Sorry, you must live in a different universe to me.
In my universe 0 has been recognized as a number for several thousand years.
Thus 256 * 256 = 256 * 2^8 = 65536.
Which is irrelevant, since 8 bits can't represent 256, and
16 bits can't represent 65536.
8 bits can represent 0 to 255, and 16 bits can represent 0 to 65535.
The maximum value an 8-bit number can have is 255 == 1111 1111.
Since zero is _also_ a number, an 8-bit number can have 256 _different_ values:
All the numbers from 1 to 255 _plus_ the number _0_ equals 256
16-bit numbers range from 0 to 65535.
Since 0 is also a number when represented by 16-bits, a 16-bit number
can have 65536 different values.
Do the pseudo-code in the language of your choice:
y = 0
for x = 0 to 255
count = y + 1
(You've let the fact that there are 256 8 bit values, and 65536 16 bit values
lead you astray.)
This was one of the points I was trying to make:
8-bit to 16-bit mapping is fairly straight forward. Mapping the range
0..100 onto a binary integer range is a nightmare filled with
My point was that 0..100 does not map explicitly onto unsigned
integer, while 0..255 does.
I'm not sure what you mean by "explicitly"
I mean that integers in the range 0..100 cannot be mapped onto
integers in the range 0..255 without introducing _error_. in most of
I thought that this was what the conversation was about.
If you enter a number in the range of 0..100 for an input that will
be interpreted as unsigned integer you have _introduced_an_error_
in the program's evaluation of your intention
Not at all. You have specified what you want, the program interprets
it in light of what's possible. If I specify 50.0%, and the underlying
system is 8 bits, I get 128, and error of about 0.2%
This is my primary point.
When you choose a number from 0..255 for an 8-bit number at least you
know that your wishes will be followed.
When you choose a value that cannot be explicitly mapped onto the
range without rounding you are letting the computer decide for you.
The quantization error does not get "compounded".
The earlier an error is introduced the more influence the error has.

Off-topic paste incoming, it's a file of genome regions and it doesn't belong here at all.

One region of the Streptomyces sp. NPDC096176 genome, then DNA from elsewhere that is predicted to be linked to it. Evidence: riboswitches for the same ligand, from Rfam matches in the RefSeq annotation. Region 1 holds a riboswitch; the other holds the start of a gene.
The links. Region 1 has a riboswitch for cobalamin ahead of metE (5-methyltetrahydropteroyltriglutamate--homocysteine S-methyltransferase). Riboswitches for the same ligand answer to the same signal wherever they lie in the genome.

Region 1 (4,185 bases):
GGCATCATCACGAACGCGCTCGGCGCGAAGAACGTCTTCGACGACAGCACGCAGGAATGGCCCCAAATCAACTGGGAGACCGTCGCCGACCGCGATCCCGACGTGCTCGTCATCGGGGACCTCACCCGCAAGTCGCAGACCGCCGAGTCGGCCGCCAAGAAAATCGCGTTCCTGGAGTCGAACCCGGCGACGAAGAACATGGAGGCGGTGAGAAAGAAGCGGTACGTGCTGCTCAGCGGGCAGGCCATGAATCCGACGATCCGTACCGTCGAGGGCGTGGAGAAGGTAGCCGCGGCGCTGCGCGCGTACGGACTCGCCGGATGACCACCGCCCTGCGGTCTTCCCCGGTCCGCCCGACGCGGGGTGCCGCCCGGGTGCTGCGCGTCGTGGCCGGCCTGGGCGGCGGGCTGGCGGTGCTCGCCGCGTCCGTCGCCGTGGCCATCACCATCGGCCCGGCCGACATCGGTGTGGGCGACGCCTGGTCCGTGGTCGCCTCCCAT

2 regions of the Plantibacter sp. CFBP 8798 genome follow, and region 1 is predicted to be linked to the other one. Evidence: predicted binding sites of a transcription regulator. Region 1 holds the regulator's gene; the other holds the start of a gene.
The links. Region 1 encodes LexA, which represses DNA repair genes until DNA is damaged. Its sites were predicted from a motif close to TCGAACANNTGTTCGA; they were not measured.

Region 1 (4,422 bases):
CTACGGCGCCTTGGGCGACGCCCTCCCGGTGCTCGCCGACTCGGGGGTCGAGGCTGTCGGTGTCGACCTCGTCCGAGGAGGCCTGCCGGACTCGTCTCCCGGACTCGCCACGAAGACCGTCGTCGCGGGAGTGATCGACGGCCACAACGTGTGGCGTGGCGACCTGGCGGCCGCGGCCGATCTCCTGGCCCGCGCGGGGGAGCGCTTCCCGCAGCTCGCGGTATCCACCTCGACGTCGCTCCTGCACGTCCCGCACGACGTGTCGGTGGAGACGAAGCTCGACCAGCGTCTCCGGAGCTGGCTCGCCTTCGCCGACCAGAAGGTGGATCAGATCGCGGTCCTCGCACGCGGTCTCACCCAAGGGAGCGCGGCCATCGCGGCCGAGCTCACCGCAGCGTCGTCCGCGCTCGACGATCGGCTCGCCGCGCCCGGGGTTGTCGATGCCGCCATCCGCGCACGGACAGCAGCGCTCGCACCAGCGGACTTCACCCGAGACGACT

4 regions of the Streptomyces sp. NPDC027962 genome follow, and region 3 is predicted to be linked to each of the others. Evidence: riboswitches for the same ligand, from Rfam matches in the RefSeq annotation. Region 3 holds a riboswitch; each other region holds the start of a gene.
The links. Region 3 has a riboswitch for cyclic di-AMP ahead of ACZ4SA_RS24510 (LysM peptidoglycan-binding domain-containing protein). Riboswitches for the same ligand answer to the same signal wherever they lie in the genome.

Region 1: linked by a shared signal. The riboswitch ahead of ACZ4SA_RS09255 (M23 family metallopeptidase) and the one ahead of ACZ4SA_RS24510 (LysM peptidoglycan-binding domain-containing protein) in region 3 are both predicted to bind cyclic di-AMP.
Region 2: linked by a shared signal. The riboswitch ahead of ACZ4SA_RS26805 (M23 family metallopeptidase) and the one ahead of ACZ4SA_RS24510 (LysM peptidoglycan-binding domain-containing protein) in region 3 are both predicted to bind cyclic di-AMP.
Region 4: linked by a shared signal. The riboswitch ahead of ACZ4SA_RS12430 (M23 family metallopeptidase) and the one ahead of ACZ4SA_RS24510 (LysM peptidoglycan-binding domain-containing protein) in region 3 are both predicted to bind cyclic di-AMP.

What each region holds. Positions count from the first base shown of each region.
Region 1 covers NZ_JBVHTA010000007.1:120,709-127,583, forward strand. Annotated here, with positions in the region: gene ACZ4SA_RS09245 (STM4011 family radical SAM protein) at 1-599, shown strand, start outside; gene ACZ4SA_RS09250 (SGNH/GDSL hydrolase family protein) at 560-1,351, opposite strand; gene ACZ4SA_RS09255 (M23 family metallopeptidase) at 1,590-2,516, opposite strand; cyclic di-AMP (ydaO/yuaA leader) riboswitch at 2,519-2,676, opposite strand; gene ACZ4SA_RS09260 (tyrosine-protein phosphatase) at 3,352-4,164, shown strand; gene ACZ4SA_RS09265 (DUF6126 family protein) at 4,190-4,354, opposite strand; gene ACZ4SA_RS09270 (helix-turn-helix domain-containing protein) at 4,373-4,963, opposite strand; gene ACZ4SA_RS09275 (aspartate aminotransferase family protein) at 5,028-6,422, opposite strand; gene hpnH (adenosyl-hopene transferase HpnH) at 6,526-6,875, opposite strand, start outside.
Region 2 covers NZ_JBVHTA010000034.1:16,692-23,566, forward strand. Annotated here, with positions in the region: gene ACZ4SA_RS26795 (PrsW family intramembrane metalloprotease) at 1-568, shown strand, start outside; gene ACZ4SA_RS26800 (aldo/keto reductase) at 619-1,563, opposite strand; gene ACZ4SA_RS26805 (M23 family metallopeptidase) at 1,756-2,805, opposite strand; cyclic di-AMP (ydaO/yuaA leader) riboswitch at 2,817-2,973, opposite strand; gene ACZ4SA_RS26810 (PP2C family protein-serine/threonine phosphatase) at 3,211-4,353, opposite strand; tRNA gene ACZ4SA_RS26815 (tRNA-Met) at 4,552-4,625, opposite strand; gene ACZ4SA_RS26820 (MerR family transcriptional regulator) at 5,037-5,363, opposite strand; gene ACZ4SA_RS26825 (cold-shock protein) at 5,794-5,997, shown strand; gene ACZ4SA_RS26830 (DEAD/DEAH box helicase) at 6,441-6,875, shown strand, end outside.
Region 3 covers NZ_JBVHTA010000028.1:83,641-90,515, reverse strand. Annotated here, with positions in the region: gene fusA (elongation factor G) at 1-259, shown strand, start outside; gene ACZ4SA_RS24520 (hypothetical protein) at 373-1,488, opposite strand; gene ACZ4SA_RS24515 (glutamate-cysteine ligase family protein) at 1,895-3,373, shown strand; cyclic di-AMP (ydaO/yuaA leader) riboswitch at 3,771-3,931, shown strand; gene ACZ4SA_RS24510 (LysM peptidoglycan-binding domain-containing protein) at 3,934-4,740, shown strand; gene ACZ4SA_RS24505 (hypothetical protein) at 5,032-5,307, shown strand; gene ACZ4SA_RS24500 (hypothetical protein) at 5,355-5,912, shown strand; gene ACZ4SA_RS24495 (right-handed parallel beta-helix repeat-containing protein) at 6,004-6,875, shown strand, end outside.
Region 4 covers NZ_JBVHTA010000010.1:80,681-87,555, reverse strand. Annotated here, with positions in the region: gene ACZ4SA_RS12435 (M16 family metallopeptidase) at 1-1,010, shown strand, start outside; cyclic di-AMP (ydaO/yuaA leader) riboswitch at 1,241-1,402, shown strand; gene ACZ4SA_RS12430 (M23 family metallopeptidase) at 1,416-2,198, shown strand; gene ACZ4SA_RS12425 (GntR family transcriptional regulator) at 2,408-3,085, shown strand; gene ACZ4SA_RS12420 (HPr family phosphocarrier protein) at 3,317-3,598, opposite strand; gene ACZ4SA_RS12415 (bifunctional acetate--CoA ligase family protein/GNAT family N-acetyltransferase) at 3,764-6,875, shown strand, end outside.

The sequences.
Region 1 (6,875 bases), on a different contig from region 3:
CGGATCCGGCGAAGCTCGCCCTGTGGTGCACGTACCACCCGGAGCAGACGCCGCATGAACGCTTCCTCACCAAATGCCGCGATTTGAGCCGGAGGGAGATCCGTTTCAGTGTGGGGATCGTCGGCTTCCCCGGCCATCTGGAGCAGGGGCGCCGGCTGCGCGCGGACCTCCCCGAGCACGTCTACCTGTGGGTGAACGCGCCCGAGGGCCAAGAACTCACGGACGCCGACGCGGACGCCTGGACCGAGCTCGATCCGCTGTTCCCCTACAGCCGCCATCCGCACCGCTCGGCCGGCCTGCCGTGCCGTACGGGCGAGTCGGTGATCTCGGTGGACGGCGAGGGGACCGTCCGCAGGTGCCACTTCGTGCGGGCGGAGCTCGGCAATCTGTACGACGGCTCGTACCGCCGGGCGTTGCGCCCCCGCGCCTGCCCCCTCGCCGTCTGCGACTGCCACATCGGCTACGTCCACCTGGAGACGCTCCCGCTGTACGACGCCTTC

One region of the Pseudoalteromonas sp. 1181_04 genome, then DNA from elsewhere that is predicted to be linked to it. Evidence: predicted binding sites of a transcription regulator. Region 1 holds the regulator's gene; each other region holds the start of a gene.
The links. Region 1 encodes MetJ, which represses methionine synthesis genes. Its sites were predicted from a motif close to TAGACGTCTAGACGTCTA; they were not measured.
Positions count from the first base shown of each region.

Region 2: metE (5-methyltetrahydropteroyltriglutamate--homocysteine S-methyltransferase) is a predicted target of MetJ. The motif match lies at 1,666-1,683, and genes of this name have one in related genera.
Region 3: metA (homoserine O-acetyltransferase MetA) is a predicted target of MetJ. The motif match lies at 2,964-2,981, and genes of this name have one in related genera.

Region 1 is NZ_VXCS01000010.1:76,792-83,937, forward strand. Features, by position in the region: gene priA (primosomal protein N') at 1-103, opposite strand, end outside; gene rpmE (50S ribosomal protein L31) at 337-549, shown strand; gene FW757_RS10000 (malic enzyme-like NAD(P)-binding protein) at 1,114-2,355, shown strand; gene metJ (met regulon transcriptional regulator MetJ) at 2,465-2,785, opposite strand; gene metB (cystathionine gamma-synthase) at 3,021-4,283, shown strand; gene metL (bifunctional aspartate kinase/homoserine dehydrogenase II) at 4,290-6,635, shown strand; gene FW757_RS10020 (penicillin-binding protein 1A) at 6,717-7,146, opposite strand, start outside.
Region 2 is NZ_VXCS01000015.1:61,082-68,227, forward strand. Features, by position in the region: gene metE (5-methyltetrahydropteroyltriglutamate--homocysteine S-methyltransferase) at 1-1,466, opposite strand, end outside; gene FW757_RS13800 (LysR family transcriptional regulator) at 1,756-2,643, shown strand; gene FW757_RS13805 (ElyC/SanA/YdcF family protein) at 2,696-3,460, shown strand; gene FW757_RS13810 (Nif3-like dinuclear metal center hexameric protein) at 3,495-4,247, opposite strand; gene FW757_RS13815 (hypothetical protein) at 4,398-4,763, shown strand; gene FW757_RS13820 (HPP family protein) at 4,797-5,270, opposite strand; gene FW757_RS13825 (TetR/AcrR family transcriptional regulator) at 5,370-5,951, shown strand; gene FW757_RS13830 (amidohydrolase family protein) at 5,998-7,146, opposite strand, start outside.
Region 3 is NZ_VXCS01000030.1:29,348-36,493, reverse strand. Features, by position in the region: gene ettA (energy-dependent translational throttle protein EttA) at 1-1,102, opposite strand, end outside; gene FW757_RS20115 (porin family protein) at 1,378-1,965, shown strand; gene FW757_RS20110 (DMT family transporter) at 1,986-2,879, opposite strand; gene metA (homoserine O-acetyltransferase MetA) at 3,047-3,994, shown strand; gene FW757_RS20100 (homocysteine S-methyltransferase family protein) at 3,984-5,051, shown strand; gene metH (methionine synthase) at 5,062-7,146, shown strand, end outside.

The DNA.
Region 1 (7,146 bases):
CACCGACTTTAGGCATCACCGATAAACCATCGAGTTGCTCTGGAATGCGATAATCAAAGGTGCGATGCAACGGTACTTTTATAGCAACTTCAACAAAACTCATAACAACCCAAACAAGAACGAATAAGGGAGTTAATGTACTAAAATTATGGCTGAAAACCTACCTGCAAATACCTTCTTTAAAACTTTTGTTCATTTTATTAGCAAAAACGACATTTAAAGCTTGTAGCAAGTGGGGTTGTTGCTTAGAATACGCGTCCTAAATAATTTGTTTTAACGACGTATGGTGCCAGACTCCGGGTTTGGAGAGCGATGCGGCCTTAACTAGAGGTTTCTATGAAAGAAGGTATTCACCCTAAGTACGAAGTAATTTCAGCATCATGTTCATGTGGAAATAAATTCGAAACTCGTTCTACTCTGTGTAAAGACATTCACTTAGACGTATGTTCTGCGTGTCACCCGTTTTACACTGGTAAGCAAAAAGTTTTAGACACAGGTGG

We both know this from elementary statistical analysis.
A ruler cannot be more accurate than half its smallest marking. No
analysis of its measurements can be more accurate than that metric.
If the initial measurement is compromised then any conclusion is
compromised by, at the _very_ least, the value of the original
Every manipulation of that "measurement" will compound the error.
I am not sure what you mean by a "real value."
As in, not an integer.
And there we are.
Through a really weird dance we have agreed.
I too would _really_ like PhotoShops' input dialogs to accept a
greater degree of "accuracy."
But it will not matter a whit if they do.
Their input will have to be translated into their underlying data
format, and that format will be either 8-bit, or 16-bit, integer
unless PhotoShop goes to IEEE 64-bit or 128-bit.
But then, as been pointed out, this would make for some uselessly large files.
What if you wanted 10%? Oops. That's 25.5 on a 0..255 scale. Your
result will always be off your desired value by 1.96%. I don't know
of any way to ascertain the direction of the error.
By convention you round up.
Consistently rounding up on 0.5 is even worse than re-initializing a
random-number generator. Or even using some obfuscated trick to make
the generator more "random.:
IEEE mathematical compliance requires that you always round to even
(or odd, though even is preferred) on 0.5.
Rounding up (or down) consistently on 0.5 will introduce easily
demonstrable statistical errors.
Please DO NOT always round up (or down) on 0.5.
If you mean that I should have to enter 49.8039215686275 when I
want a value of 127 on an integer scale of 0..255 then I
You can enter 49.8, or 49.7, but why do you want 127 ? What's
special about it ?
It _is_ an integer ; -:
But what is gained by entering 50% ?
I would posit that _nothing_ is gained which cannot be more
adequately obtained by knowing what you are doing.
Nothing can be achieved by entering numbers which cannot be used.
If your input is normalized to 8- (or 16-) bit before it is applied
to the 8- or 16-bit representation of the data then what purpose can
be achieved by entering it in in different formats?
It comes down to whether you are prepared to pay the price in terms
of performance and memory usage (and possibly disk space.)
With bells on.
Saving all color values as IEEE 64- or 128- bit reals would create
huge files and be deadly slow on today's computers.
Still, in 1984 my company paid what I considered a small fortune for
a 5 megabyte Apple Profile hard disk. Who's to say that in 10 years
PhotoShop files smaller than a gig. won't be considered an anomaly.
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